After the front cover is removed, you can get a look at some of the camera’s internal workings. The shutter mechanism is built around the taking lens, and the controls to adjust the Aperture and Shutter speed are accessible. Adjacent to the viewing lens is a small mechanism that controls the self-timer.
Set the viewing lens focus
The goal is to adjust the viewing lens so that it matches with the taking lens. To do so, use a spanner wrench or a set of calipers to loosen the locking collar below the viewing lens. Once the collar has been loosened, you should be able to turn the taking lens with your fingers. If needed you can completely unscrew the viewing lens and remove it to clean the elements, but this is not necessary for adjusting focus.
Set up the camera for checking focus as described in the previous post. To keep the shutter open with the front cover removed I wedged a small piece of cardboard into the shutter release opening to hold open the shutter. Using a magnifying glass move the camera back and forth until the taking lens is perfectly focused. Without moving the camera turn the viewing lens until the image in the viewfinder is also focused correctly. This can be quite fiddley, and I had to turn the viewing lens in and out a few times to find the proper position. Double check that both of the lenses are properly focused. Without turning the viewing lens, tighten the collar against it so it can no longer turn freely.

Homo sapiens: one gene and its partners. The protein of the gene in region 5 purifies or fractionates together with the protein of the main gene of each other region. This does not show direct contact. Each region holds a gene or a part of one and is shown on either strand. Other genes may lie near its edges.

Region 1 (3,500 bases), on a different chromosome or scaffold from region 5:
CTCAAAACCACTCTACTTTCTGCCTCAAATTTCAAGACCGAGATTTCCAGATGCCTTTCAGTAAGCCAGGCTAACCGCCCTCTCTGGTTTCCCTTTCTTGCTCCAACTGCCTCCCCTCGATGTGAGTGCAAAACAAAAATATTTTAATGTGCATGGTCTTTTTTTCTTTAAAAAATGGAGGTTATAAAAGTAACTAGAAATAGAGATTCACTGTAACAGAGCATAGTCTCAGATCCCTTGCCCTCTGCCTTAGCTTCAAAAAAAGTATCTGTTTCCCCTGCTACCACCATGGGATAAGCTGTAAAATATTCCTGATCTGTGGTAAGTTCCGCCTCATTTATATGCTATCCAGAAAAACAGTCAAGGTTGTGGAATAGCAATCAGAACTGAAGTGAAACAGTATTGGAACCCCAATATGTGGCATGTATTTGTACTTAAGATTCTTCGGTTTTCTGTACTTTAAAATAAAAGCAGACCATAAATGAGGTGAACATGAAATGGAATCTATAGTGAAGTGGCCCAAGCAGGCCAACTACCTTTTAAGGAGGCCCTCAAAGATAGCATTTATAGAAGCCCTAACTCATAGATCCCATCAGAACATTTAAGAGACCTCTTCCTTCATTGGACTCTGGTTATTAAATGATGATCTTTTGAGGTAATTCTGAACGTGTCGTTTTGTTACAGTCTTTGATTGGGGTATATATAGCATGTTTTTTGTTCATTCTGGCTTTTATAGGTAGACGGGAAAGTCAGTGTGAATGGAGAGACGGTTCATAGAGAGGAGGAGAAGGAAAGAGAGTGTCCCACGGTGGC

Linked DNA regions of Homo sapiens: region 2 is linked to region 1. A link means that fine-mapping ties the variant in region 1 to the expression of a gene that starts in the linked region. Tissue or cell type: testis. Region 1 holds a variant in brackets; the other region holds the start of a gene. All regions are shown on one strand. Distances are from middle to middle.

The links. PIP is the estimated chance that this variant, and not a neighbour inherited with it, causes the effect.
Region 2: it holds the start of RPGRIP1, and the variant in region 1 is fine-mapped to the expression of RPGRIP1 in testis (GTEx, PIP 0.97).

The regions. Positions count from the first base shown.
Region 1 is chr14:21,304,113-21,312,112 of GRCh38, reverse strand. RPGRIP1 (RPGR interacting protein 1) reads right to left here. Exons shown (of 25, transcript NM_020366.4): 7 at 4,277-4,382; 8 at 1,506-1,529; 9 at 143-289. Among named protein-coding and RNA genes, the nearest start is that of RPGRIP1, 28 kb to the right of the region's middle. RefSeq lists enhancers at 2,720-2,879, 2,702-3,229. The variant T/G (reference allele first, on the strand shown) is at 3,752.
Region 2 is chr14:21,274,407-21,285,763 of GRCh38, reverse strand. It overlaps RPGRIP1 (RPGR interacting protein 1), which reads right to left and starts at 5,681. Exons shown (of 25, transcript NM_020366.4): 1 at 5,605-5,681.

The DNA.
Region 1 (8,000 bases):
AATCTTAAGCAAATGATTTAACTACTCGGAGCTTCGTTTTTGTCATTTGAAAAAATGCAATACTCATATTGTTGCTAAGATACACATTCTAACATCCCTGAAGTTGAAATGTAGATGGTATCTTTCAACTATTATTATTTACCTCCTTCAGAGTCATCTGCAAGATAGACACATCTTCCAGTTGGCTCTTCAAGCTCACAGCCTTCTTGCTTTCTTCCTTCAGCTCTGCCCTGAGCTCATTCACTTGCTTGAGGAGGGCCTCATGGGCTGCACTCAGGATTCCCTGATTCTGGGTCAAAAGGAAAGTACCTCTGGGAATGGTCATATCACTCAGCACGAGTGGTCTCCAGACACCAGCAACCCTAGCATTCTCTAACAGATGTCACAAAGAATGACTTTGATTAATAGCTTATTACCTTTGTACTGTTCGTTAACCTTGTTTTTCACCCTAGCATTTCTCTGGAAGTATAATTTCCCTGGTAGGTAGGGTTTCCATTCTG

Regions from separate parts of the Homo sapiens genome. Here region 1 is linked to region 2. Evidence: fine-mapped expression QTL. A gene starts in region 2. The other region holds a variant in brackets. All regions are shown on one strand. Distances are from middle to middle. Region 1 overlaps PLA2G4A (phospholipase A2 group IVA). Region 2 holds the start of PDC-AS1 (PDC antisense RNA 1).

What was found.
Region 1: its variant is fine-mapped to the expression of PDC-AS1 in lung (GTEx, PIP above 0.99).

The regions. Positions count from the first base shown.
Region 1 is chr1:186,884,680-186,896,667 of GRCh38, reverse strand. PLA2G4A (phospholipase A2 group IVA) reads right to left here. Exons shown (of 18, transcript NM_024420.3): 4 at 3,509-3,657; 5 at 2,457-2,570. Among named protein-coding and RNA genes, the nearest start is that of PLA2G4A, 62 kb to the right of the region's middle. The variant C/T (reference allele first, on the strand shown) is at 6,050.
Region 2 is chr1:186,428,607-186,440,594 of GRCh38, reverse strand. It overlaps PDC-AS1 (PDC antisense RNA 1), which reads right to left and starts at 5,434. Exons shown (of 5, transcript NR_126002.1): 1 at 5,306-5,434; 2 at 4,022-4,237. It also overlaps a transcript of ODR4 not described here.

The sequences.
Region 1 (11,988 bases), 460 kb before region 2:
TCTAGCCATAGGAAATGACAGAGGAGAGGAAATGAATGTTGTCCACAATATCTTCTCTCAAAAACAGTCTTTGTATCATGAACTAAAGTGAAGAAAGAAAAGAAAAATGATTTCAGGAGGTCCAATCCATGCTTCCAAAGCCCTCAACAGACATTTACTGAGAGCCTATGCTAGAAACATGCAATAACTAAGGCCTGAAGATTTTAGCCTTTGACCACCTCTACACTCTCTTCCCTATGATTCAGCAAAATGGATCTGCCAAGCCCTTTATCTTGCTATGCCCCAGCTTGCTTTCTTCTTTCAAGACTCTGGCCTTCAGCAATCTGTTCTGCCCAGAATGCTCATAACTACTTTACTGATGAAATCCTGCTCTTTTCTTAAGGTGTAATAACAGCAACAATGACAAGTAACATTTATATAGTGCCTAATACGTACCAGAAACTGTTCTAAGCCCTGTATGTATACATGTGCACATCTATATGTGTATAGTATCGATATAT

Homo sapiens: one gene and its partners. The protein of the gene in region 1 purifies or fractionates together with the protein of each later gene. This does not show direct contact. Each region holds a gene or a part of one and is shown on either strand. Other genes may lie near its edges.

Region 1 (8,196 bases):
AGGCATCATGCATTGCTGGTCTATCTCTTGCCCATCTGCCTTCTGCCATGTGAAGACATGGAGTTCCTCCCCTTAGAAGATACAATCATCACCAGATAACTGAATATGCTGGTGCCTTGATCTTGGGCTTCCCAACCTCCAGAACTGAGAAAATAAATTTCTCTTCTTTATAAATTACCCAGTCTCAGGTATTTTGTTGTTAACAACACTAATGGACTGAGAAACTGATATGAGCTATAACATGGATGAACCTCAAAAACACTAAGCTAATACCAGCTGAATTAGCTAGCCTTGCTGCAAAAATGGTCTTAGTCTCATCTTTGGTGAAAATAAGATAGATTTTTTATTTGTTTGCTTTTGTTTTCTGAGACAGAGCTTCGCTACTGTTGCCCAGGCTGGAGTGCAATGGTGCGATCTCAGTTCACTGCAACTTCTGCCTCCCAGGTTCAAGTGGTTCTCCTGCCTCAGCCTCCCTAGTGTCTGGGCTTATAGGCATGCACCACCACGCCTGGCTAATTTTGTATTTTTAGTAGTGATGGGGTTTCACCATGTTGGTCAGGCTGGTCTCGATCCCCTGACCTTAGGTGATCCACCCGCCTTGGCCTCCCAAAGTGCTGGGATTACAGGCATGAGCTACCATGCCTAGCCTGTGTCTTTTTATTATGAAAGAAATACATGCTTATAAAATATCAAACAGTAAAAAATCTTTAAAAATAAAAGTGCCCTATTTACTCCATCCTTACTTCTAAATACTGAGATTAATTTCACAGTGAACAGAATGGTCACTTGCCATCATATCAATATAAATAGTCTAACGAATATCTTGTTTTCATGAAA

The viewing lens and taking lens should now be properly aligned. Compare the two at different focus distances and see if they consistently agree. Don’t worry If the stated distance on the focusing knob is not accurate, that can be easily adjusted later. If the taking lens and viewing lens do not correspond at all focusing distances, then the whole lens board may be out of alignment or there is another problem. In my case, once the two lenses were aligned, they corresponded regardless of focusing distance.
Once you are satisfied that the focus is as it should be, putting everything back together is fairly straight forward. Here are a couple things to watch out for.
- Be sure that the settings on the cover plate (Aperture and Shutter speed) match those on the shutter mechanism
- Remember to put the pin back in the shutter button, and screw in the flash sync cable.
- Check that the washers between the faceplate and the camera are properly aligned.
- When tightening the 4 main screws, be sure that you can easily adjust the camera settings with the wheals on the faceplate. The first time I tightened them too much and could hardly move the dials. I ended up adding some additional thin washers to give the gears a it more space.
Setting the distance scale
To do this you will need to loosen the focusing knob and rotate it to line up correctly with the distance marks on the camera body.
Depending on the year of the camera, the focusing knob may have a round leather piece covering it, or a machined cap with two small holes. If it is leather, you will need to carefully peal it up to reveal the holes. I used a set of dividers inserted in the holes as a wrench to unscrew the cap. Under the cap is a single nut holding the knob to the focusing shaft that extends into the camera. Loosen the nut, and rotate the knob so that it indicates the proper distance. When satisfied, tighten the nut and reattach the cap. I punched two small holes in the leather covering on my cap so that I can access it again if needed.
The camera should now be focusing properly, and the distance indicator should be accurate. Go out and take some pictures to be sure!